Nobody walks like Elvis gyrated in his early days of his career. Likewise, in gait, the adductors do NOT adduct while walking. Imagine how we all would look if we constantly walked across our midline if we moved like the anatomy books describes the action of the adductors.
This extremely powerful muscle group has an angulation to them from the posterior femur angling forward and upward to the pubis ramus of the ischium. By their orientation, they have a hug impact upon rotation of the femur. Let us imagine we are viewing the gait cycle from beneath a glass floor. As the left leg moves forward and the left foot hits the ground, the left adductor group is lengthening to assist the deceleration of hip flexion and external rotation of the leg. As the foot then becomes firmly planted upon the ground and the leg rotates inward, the adductor helps to slow down the internal rotation of the hip and femur.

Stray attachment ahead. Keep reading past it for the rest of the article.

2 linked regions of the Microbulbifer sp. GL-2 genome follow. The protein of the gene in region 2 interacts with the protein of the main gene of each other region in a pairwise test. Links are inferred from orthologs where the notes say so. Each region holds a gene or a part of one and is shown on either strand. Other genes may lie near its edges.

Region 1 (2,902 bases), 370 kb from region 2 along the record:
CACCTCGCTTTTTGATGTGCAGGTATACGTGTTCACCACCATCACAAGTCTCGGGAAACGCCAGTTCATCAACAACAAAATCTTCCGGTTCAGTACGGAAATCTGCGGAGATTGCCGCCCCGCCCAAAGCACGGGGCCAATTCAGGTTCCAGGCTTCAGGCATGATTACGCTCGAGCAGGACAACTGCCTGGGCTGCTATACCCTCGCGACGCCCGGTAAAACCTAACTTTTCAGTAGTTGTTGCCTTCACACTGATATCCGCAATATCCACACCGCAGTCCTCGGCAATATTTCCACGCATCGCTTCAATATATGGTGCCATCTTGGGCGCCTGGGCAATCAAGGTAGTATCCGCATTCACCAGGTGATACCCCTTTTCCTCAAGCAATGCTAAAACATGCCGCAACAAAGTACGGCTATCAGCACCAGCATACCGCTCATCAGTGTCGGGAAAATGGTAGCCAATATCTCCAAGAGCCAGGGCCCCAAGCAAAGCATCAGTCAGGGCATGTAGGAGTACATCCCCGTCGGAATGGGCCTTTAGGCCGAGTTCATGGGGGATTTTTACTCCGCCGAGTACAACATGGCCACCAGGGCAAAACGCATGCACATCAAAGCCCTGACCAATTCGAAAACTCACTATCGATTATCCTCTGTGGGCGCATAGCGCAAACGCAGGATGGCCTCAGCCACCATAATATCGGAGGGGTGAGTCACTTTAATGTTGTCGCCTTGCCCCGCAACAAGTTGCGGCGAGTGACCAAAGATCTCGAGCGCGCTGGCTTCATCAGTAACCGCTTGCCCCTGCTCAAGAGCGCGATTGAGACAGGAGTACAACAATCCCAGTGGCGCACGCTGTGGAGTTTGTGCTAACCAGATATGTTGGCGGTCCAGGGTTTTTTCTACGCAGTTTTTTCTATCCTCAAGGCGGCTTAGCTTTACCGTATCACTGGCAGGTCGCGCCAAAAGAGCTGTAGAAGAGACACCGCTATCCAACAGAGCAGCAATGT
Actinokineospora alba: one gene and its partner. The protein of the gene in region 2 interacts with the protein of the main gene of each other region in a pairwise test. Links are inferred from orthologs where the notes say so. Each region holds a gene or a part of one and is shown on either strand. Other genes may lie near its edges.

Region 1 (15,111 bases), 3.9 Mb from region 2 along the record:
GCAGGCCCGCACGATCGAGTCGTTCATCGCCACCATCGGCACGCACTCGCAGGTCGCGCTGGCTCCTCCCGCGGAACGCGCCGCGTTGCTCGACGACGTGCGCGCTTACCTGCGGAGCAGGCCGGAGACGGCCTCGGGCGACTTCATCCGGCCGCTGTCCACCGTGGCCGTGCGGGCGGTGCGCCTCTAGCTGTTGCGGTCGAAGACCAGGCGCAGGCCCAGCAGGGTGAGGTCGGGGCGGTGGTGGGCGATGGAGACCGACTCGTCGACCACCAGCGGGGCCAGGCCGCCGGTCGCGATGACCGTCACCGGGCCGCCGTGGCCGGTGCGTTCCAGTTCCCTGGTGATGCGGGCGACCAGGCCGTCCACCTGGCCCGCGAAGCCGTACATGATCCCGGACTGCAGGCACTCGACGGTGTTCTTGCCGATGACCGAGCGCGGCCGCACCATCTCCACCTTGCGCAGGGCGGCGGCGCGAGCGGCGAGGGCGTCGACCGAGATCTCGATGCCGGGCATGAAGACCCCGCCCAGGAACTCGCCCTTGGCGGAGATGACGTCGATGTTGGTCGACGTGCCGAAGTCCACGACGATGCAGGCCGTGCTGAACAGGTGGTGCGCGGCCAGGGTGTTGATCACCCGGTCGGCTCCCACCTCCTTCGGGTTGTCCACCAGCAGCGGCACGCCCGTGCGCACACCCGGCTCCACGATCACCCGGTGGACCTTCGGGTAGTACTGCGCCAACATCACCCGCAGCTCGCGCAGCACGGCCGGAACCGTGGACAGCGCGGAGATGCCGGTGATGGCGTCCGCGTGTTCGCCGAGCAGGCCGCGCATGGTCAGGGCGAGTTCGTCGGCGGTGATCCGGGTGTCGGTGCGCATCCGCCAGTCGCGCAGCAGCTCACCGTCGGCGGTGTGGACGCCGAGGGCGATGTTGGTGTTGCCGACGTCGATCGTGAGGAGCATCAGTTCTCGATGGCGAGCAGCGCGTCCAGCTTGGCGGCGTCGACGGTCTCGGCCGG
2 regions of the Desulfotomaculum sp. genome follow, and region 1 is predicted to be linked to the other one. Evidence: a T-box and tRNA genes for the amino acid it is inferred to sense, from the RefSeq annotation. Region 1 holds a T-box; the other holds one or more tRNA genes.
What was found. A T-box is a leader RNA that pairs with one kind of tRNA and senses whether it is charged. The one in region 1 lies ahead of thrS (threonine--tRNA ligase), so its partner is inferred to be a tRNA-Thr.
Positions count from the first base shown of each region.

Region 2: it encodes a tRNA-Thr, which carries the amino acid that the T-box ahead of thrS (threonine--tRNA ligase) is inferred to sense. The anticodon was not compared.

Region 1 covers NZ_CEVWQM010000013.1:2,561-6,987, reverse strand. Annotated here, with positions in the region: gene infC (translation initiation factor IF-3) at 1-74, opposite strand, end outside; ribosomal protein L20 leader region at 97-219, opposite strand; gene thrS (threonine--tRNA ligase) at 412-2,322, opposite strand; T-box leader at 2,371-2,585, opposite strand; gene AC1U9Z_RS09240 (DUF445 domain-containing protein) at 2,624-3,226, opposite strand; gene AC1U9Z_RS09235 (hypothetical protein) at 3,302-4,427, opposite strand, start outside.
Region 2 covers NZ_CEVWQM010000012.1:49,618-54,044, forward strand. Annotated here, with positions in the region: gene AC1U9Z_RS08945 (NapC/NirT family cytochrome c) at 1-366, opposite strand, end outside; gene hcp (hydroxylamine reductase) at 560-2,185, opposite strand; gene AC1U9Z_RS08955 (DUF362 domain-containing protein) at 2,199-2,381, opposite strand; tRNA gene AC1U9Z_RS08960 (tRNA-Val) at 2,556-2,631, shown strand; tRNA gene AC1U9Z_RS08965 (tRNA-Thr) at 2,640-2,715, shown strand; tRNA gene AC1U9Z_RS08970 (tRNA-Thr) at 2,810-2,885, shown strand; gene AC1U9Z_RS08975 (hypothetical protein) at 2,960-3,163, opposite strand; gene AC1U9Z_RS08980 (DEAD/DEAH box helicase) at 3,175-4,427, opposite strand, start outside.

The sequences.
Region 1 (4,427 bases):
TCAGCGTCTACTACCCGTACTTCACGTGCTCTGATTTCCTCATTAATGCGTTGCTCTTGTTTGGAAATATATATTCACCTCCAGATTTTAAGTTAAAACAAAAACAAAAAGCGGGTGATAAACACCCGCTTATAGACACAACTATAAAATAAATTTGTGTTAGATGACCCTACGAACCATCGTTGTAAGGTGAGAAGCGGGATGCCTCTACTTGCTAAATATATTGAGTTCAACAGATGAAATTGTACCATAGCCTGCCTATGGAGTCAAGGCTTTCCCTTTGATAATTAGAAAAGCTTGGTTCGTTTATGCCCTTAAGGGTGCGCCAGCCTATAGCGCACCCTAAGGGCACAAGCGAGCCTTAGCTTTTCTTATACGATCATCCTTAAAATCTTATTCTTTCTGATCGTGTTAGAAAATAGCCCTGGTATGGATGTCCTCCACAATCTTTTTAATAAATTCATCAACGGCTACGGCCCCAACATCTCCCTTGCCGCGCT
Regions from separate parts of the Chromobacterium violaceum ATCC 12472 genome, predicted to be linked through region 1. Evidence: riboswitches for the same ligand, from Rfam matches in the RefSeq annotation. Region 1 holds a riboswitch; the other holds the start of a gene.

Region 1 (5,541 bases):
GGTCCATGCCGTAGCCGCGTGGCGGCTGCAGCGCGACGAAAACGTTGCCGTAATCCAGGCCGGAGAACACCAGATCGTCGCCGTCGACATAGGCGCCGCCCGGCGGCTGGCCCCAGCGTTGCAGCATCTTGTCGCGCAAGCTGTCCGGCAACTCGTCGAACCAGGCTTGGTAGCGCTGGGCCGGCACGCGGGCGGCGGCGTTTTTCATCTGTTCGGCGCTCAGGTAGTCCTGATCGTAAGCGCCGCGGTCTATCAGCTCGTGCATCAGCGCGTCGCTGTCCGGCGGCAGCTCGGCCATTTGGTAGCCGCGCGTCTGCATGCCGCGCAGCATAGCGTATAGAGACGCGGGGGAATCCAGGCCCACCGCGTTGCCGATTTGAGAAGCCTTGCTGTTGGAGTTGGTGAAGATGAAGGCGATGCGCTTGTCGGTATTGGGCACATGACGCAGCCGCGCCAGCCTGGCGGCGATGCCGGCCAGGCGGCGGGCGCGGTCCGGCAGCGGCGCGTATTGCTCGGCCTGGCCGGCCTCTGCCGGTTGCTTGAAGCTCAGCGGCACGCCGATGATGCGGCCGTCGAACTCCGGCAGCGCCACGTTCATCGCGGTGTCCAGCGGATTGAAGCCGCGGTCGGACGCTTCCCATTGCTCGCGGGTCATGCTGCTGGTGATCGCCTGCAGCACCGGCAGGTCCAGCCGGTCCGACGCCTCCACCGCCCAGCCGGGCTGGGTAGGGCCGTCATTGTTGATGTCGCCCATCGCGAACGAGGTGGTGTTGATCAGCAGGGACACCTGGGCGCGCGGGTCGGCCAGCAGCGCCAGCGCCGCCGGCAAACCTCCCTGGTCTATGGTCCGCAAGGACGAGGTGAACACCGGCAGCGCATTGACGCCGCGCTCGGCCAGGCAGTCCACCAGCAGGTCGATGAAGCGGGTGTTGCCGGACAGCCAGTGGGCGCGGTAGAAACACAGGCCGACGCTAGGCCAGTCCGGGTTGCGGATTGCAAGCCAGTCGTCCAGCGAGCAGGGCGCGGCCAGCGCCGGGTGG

On the opposite side, just prior to heel off, the adductor group assists to decelerate hip extension and external rotation of the femur. As the foot begins to invert, which will cause the lower extremity to rotate outward (external rotation), the right adductor group assists to slow external rotation of the leg. The cycle then repeats when the right foot hits the ground, but the roles of each respective adductor group reverses. Wow, a lot different than the book says!
Try doing long stride lunges on an anterolateral angle, i.e. 10-20 degrees to the right or left to effectively work the adductors. Also, give an asymmetrical squat a try and see how the adductors react! Good luck!